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Mihael

Becoming a Legal Counsel in BC

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https://www2.gov.bc.ca/gov/content/careers-myhr/all-employees/pay-benefits/salaries/salarylookuptool/legal-judiciary/legal-counsel-level-1

 

What requirements does this job need, for say someone who is done with law school, did their articling, and passed the bar exam? I assume they would want at least a few years of experience working somewhere, if not can you get a job like this (or something similar) out of law school with your JD + bar exam passed?

I'm heavily interested in working a legal job either municipally or provincially in BC for the government (i.e. Legal Counsel). Generally how would one get such jobs and what are its requirements? 

 

Thanks in advance.

EDIT: Clarified my post. 

Edited by Mihael

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The requirements for the job are in the posting. Research, legal analysis, advocacy.

Yes, experience will always win out over no experience. I suppose you technically could get the job "fresh out of law school" - but that would mean no one else better was in the competition.

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Someone correct me if i'm wrong, but I'd also note that this posting discusses "year of call", so you need to be a lawyer (i.e. have articled and been called to the bar). 

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26 minutes ago, PeaceJasmine said:

Someone correct me if i'm wrong, but I'd also note that this posting discusses "year of call", so you need to be a lawyer (i.e. have articled and been called to the bar). 

Yes, sorry. I should clarify I mean after doing the nine months of articling and then passing the bar exams. I edited the original post.

Edited by Mihael

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33 minutes ago, Hegdis said:

The requirements for the job are in the posting. Research, legal analysis, advocacy.

Where does it say this? All I see is the job description and the "primary functions and responsibilities" of the job. Nowhere does it say what requirements or how much experience the applicant needs to get the job.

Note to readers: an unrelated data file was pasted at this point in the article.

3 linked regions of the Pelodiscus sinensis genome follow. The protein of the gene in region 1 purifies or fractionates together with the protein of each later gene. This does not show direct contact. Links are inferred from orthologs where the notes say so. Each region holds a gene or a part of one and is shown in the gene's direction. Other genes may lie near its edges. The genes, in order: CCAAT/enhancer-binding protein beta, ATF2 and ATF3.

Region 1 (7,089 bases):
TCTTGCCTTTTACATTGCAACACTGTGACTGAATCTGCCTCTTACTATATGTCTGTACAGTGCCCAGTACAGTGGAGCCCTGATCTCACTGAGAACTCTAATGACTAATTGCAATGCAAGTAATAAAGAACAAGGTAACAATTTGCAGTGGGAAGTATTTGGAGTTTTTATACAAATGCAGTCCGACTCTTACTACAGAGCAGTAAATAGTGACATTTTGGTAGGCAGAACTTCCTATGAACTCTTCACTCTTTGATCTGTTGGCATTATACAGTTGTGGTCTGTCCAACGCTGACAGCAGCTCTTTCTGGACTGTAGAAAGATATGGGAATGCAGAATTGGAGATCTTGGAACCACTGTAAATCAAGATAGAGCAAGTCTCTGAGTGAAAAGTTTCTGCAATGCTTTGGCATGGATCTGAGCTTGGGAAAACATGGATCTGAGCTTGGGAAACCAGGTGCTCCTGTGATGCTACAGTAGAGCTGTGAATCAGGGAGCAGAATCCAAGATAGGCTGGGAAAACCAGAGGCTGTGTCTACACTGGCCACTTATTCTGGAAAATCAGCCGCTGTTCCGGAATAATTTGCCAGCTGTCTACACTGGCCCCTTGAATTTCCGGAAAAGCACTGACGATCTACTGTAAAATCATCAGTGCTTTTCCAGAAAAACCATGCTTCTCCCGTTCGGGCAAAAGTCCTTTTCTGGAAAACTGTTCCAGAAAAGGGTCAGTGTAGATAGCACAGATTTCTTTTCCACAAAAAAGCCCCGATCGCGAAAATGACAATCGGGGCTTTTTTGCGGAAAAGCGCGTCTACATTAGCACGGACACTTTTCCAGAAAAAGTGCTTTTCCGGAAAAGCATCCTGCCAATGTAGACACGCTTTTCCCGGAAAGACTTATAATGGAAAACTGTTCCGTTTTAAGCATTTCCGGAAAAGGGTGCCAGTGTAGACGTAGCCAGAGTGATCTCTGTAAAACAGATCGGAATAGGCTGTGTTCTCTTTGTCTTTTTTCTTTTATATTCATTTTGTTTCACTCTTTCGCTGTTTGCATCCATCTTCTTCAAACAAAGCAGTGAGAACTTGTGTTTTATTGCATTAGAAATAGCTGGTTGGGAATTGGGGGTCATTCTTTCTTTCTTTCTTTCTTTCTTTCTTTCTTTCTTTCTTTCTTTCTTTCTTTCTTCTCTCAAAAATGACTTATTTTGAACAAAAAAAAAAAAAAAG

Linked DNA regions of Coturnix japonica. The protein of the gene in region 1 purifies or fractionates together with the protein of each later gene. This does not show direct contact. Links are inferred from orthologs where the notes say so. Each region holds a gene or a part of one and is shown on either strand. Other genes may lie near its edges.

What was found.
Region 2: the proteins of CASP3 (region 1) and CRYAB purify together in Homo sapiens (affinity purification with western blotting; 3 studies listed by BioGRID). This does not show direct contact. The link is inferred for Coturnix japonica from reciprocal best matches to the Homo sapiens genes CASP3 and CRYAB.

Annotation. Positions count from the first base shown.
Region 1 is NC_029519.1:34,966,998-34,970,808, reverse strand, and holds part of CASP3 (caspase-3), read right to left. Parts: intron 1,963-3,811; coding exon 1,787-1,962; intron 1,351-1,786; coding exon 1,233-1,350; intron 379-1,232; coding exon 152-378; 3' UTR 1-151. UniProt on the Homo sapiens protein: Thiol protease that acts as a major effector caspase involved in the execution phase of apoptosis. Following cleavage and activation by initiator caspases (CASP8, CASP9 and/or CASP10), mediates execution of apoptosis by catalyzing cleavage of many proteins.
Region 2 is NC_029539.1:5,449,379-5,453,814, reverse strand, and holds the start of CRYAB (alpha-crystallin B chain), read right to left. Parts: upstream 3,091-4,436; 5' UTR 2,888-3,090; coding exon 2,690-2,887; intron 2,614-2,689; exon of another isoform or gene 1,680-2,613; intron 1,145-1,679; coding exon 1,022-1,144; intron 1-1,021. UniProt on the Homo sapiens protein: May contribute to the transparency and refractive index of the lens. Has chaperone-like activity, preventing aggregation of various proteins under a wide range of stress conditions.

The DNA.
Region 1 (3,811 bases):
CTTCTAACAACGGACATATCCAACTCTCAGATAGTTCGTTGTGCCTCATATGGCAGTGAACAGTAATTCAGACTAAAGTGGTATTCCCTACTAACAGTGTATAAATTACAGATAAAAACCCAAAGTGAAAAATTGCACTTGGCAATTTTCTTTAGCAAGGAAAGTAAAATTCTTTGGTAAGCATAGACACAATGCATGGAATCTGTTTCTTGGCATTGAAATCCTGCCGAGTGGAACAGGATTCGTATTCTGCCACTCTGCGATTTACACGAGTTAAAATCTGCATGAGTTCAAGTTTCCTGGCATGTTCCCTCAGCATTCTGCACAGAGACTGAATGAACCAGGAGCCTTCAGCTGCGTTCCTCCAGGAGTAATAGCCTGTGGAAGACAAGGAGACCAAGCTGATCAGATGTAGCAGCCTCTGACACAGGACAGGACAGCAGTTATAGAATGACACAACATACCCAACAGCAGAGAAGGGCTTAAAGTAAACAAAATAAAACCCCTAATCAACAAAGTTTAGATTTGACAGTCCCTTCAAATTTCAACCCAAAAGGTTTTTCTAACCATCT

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What do you mean when you say "requirements"?

Are you looking for something other than what skills you will be required to demonstrate through experience?

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1 hour ago, Mihael said:

Where does it say this? All I see is the job description and the "primary functions and responsibilities" of the job. Nowhere does it say what requirements or how much experience the applicant needs to get the job.

Just look at a Crown job posting

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23 minutes ago, QuincyWagstaff said:

Thank you for this. 

So these are the applicant requirements listed in the job posting: 

  • Must be a member in good standing or eligible for membership in the Law Society of British Columbia.
  • Legal Counsel 1: 5 or less years of call. Please note that Lawyers with an excess of 5 years of call to the bar will not be considered.
  • Experience in the conduct of litigation at a provincial superior court.

 

Can you help me understand what these requirements mean? I can't seem to understand any of these points. 

 

I assume the first point means that it's not necessary to have passed the bar but you must be eligible. (Or you can have passed the bar).

The second point I assume means that you're eligible if you've never worked as a legal counsel before (or under 5 years of working as one).

The last point I don't get. Could you have achieved that experience in your articling? Or must it have been an actual job?

Was I correct with the first two points?

Edited by Mihael

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These positions are extraordinarily competitive, generally more difficult than getting a position at even prestigious large firms. It is not clear why you are asking about the minutiae of applying for a position that is at least 5 years off for you. Go write the LSAT. 

In any event to prevent misinformation:

  • You are wrong on the first point, it means that you have to be a lawyer, either in BC (member of the BC law society) or in another province (eligible for membership in BC).
  • The second point means that it is only open to a lawyer in their first five years of practice.  Once you are a more senior call you need to apply for a more senior position. 
  • Articling is an actual job, the only major difference between articling and practicing in B.C. is that you have supervision and limited liability. Yes, you can gain experience in litigation during articling.

You don't seem to understand, but BC does not have bar exams at all. It has the Law Society Admissions Program which includes a 10 week course and nine months of articling. And to be clear, no where in Canada is writing the bar exam sufficient to become a member of any law society (that is, to become a lawyer).

See: https://www.lawsociety.bc.ca/becoming-a-lawyer-in-bc/new-lawyers-and-students/high-school-students/